The Bail Project and reforming the US bail system

The team from The Bail Project stand with a banner reading The Bail Project
The Bail Project
Image of Joshua Wiese smiling to the camera
by Joshua Wiese
25 June 2020

More of us are confronting how racism and white supremacy have morphed from their roots in slavery to the systemic racism that shapes the lives of Black Americans today.

We’re also increasingly coming to understand that one of the most egregious manifestations of those toxic ideas is America’s sprawling system of mass incarceration. But not enough of us realise just how extractive and exploitative that system is - and it starts with money bail.

In the last year, 11 million people, almost all from low-income communities and disproportionately from communities where Black Americans live, were arrested and jailed across the US for ever-increasing minor offenses - conduct that happens in every community but is only policed in those communities.

While resolving their cases, the majority are forced to post money bail or risk losing their jobs, homes, and even their children while waiting in jail. And because most can’t afford the cost, predatory loans in the form of bail bonds have grown into a $2 billion industry. Those billions of dollars come in the form of non-refundable premiums and fees paid by defendants and their families, moving precious resources from America’s poorest communities, through bail bond companies, to private equity companies that own them and to reinsurance companies taking a cut. These eventually pay out to shareholders in America’s wealthiest communities. The industry also actively works to block reforms that threaten its profits, even if reforms could prevent people from being jailed because of their poverty. 

The majority of those who remain in jail - almost half a million people on any given night - are there because they can’t afford to pay money bail. And their fate, regardless of their guilt or innocence, is far worse. Held on bail, they have no bargaining power. Their options are to take whatever deal the prosecution offers or wait for trial behind bars, often over a month. Those detained pretrial are four times more likely to receive a jail sentence, and their average jail sentences are three times longer. Even when they’re found innocent, many spend more time in jail waiting for their trial than they would have if convicted. If they plead guilty in exchange for freedom, they’re accepting a permanent criminal record that will affect future employment, housing, voting rights, immigration status, child custody, and their physical and mental health. Regardless of the case’s outcome, they are significantly more likely to be re-arrested after a jail stay has destabilised their lives.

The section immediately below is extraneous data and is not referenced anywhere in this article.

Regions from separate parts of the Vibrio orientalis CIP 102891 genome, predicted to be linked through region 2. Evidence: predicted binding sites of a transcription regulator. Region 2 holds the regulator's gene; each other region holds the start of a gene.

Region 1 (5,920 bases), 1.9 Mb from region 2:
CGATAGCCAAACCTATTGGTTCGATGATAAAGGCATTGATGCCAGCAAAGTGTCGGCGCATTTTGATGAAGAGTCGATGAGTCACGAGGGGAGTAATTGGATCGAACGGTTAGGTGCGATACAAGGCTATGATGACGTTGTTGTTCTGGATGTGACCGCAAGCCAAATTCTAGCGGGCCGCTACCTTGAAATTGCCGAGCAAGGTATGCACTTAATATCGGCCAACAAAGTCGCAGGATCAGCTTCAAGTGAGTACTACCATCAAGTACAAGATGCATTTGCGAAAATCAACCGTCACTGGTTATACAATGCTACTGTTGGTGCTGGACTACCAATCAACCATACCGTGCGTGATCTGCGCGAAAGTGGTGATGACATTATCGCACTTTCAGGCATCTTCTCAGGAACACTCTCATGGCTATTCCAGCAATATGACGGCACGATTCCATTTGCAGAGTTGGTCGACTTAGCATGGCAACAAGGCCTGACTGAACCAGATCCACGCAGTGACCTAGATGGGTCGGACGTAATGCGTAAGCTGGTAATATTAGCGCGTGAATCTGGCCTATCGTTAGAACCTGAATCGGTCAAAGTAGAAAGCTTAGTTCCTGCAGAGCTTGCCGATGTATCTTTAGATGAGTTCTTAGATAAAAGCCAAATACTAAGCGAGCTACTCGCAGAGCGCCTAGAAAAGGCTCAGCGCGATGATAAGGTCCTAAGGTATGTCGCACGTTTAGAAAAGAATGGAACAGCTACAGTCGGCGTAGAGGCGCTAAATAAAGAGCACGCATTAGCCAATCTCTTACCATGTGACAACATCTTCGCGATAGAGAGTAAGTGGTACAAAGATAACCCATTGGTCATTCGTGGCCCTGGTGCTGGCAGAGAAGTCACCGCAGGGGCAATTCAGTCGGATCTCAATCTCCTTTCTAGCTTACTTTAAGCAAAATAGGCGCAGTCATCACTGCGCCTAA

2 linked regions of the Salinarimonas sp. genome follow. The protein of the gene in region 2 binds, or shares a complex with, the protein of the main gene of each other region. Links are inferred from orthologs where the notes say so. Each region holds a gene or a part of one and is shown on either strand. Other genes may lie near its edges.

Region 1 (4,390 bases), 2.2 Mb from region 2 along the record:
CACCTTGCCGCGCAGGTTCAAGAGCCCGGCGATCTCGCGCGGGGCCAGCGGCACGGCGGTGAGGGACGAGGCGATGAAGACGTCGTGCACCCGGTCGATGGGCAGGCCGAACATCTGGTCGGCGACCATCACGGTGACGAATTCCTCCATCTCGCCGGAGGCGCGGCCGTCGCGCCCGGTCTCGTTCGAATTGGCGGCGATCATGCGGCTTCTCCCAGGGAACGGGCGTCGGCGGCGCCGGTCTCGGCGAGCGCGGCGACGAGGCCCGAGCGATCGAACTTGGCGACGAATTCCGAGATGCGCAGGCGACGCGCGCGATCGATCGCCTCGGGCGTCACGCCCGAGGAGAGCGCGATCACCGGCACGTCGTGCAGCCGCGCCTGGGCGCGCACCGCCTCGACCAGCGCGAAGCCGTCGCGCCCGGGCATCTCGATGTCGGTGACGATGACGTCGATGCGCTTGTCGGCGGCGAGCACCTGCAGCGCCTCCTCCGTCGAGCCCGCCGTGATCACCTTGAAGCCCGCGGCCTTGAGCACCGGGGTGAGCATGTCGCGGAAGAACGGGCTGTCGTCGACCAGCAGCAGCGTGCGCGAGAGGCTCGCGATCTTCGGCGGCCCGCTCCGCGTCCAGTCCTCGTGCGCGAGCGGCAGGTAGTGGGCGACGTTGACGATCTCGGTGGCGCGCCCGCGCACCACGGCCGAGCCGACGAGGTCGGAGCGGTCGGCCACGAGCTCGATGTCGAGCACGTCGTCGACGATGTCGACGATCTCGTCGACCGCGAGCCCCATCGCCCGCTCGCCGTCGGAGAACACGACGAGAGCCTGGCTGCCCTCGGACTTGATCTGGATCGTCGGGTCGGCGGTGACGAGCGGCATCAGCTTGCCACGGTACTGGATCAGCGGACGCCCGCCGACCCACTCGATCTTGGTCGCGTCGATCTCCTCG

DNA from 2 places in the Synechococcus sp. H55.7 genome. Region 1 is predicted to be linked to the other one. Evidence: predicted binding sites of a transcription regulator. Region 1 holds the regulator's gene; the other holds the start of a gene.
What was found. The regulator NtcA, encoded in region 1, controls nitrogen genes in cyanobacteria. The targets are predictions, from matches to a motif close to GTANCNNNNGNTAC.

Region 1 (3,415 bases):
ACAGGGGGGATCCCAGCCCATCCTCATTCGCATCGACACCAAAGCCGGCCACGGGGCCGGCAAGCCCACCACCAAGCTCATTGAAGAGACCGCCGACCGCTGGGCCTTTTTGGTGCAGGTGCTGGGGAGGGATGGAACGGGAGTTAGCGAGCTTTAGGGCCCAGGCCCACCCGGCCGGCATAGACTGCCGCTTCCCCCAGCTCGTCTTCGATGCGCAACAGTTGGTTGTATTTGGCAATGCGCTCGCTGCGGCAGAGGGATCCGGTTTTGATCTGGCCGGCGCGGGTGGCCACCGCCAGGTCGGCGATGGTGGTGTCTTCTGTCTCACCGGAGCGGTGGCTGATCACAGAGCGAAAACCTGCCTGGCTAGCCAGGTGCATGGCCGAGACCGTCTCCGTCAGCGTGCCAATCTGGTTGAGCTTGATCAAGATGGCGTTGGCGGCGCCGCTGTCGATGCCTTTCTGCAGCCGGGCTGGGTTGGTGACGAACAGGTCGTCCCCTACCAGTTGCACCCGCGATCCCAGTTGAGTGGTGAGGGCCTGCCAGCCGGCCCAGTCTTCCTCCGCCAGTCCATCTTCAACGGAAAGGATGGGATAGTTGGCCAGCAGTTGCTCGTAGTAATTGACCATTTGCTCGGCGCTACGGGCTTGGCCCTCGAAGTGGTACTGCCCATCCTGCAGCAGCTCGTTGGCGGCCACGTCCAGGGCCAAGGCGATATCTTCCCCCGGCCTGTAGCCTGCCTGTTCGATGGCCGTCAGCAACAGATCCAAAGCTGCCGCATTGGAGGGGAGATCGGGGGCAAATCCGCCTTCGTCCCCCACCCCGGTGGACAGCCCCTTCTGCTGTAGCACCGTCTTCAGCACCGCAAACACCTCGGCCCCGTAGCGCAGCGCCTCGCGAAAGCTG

Freedom makes all the difference. Over the last 15 years, increases in pretrial detention account for 99% of all jail growth. If we want to end mass incarceration, ending wealth-based detention can prevent incarceration before it starts.

Among the powerful tools confronting money bail that are growing in use are community and non-profit bail funds. We are honoured to work closely with The Bail Project, a national nonprofit that provides free bail assistance to thousands of people every year, while working to advance bail reform. Since 2018, The Bail Project has posted bail for nearly 11,000 low-income Americans. With community-based teams in over 20 different cities and counting, The Bail Project is working every day to make a difference, using its National Revolving Bail Fund to disrupt the racial and economic injustices of bail, one person at a time. 

There are other efforts that are also changing this broken system. The National Bail Out collective has led a National Black Mamas Bail Out campaign since 2017, raising significant funds to bail out Black mothers and caregivers while building a grassroots advocacy campaign to end money bail and, ultimately, mass incarceration. The National Bail Fund Network is another network of funds aimed at ending pretrial detention that works through a movement-building lens. All of these are important approaches - and they’re joined by a growing movement of activists, progressive prosecutors, highly skilled impact litigators, digital campaigners, and increasingly savvy lawmakers who share the movement’s goals. 

This “great awakening” (as Van Jones calls it) has helped generate a groundswell of new energy and rapidly growing resources that should give us tremendous hope in this moment. But let’s ensure it fuels our tenacity as well. The US system of mass incarceration costs over $180 billion every year. Those funds are significant parts of the budgets of over 3000 government jurisdictions and fuel the profits of over 4000 companies. Ending money bail will be an essential step, and there are many more to come.